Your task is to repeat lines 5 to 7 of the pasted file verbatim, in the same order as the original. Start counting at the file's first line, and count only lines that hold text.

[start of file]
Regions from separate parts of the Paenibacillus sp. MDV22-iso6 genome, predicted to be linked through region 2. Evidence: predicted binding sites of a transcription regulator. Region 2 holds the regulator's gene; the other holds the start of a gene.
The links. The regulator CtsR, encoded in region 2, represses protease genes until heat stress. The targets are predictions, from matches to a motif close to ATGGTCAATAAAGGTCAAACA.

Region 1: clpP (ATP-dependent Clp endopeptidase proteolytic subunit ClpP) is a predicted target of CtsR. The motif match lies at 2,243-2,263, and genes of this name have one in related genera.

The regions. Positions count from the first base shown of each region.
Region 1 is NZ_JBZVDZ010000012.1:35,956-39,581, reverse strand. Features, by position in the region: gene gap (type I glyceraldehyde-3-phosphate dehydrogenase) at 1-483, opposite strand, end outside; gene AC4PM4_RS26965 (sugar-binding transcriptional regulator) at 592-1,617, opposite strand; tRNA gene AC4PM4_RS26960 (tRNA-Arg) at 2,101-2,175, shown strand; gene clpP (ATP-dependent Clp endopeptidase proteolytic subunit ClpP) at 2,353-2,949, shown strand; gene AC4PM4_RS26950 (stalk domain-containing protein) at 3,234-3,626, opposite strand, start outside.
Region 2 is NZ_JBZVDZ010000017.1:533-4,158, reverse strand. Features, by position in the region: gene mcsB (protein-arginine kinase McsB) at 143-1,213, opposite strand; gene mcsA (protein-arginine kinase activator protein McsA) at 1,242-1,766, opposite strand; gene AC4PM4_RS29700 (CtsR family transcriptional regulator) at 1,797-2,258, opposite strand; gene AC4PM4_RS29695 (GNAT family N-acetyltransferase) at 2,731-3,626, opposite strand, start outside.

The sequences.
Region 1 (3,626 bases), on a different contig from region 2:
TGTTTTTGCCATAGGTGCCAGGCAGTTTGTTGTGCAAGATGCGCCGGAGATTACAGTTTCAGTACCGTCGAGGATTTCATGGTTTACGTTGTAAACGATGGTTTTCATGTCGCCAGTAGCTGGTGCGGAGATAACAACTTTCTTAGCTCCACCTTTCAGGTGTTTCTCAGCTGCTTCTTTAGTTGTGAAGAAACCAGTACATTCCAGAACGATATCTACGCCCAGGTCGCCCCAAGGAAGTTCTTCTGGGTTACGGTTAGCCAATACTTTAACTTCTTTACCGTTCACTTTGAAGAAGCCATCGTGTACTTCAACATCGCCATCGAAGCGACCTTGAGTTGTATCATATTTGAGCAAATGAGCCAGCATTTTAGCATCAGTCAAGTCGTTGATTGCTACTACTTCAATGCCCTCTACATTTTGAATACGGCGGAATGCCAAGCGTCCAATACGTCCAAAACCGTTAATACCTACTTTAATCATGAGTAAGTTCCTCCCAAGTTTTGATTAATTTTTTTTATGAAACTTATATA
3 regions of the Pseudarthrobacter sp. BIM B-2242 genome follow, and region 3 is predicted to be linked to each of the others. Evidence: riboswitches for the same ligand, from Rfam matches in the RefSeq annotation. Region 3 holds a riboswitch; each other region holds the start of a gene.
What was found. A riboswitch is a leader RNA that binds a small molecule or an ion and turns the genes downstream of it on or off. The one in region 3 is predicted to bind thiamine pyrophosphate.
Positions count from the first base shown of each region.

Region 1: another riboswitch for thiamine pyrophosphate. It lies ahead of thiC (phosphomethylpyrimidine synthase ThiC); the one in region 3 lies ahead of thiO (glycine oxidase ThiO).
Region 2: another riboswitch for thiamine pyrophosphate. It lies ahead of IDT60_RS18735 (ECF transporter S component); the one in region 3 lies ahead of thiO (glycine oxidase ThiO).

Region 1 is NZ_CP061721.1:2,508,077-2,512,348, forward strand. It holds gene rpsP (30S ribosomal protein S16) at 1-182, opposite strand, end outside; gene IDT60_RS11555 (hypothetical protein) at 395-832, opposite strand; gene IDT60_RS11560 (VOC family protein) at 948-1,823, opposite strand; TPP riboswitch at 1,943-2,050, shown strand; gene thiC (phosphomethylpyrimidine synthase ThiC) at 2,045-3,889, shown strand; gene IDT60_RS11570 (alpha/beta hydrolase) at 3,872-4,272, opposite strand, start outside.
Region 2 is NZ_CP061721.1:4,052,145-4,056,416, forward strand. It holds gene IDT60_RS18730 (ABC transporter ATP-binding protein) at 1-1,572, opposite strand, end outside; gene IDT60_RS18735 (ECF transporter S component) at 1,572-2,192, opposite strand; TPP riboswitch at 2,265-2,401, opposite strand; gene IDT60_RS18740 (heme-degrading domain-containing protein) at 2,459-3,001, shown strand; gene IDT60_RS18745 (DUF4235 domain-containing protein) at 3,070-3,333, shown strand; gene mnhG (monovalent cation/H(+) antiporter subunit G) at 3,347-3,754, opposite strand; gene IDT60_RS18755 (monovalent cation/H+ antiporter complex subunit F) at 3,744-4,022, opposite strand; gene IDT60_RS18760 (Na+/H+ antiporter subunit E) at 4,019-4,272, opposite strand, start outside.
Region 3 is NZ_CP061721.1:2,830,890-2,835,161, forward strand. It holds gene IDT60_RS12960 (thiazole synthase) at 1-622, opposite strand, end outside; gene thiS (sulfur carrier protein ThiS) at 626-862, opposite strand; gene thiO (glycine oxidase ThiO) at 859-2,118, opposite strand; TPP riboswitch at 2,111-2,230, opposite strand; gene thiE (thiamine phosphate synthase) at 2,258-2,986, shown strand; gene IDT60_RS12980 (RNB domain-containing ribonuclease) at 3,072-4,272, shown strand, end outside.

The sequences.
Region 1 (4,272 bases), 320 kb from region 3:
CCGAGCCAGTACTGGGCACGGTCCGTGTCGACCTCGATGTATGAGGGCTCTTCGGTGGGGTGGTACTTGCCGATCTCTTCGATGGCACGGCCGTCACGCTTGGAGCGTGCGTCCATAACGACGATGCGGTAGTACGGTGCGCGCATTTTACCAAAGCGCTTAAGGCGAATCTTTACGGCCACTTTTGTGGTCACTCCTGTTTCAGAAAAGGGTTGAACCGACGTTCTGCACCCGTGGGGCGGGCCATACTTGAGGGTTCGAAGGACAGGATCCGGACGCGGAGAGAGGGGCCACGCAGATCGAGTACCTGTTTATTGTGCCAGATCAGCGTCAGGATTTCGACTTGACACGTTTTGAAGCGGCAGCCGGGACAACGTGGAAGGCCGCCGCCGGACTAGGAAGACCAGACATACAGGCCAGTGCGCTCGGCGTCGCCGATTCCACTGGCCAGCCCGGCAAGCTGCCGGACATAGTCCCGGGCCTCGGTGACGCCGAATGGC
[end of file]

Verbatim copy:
Region 1 is NZ_JBZVDZ010000012.1:35,956-39,581, reverse strand. Features, by position in the region: gene gap (type I glyceraldehyde-3-phosphate dehydrogenase) at 1-483, opposite strand, end outside; gene AC4PM4_RS26965 (sugar-binding transcriptional regulator) at 592-1,617, opposite strand; tRNA gene AC4PM4_RS26960 (tRNA-Arg) at 2,101-2,175, shown strand; gene clpP (ATP-dependent Clp endopeptidase proteolytic subunit ClpP) at 2,353-2,949, shown strand; gene AC4PM4_RS26950 (stalk domain-containing protein) at 3,234-3,626, opposite strand, start outside.
Region 2 is NZ_JBZVDZ010000017.1:533-4,158, reverse strand. Features, by position in the region: gene mcsB (protein-arginine kinase McsB) at 143-1,213, opposite strand; gene mcsA (protein-arginine kinase activator protein McsA) at 1,242-1,766, opposite strand; gene AC4PM4_RS29700 (CtsR family transcriptional regulator) at 1,797-2,258, opposite strand; gene AC4PM4_RS29695 (GNAT family N-acetyltransferase) at 2,731-3,626, opposite strand, start outside.

The sequences.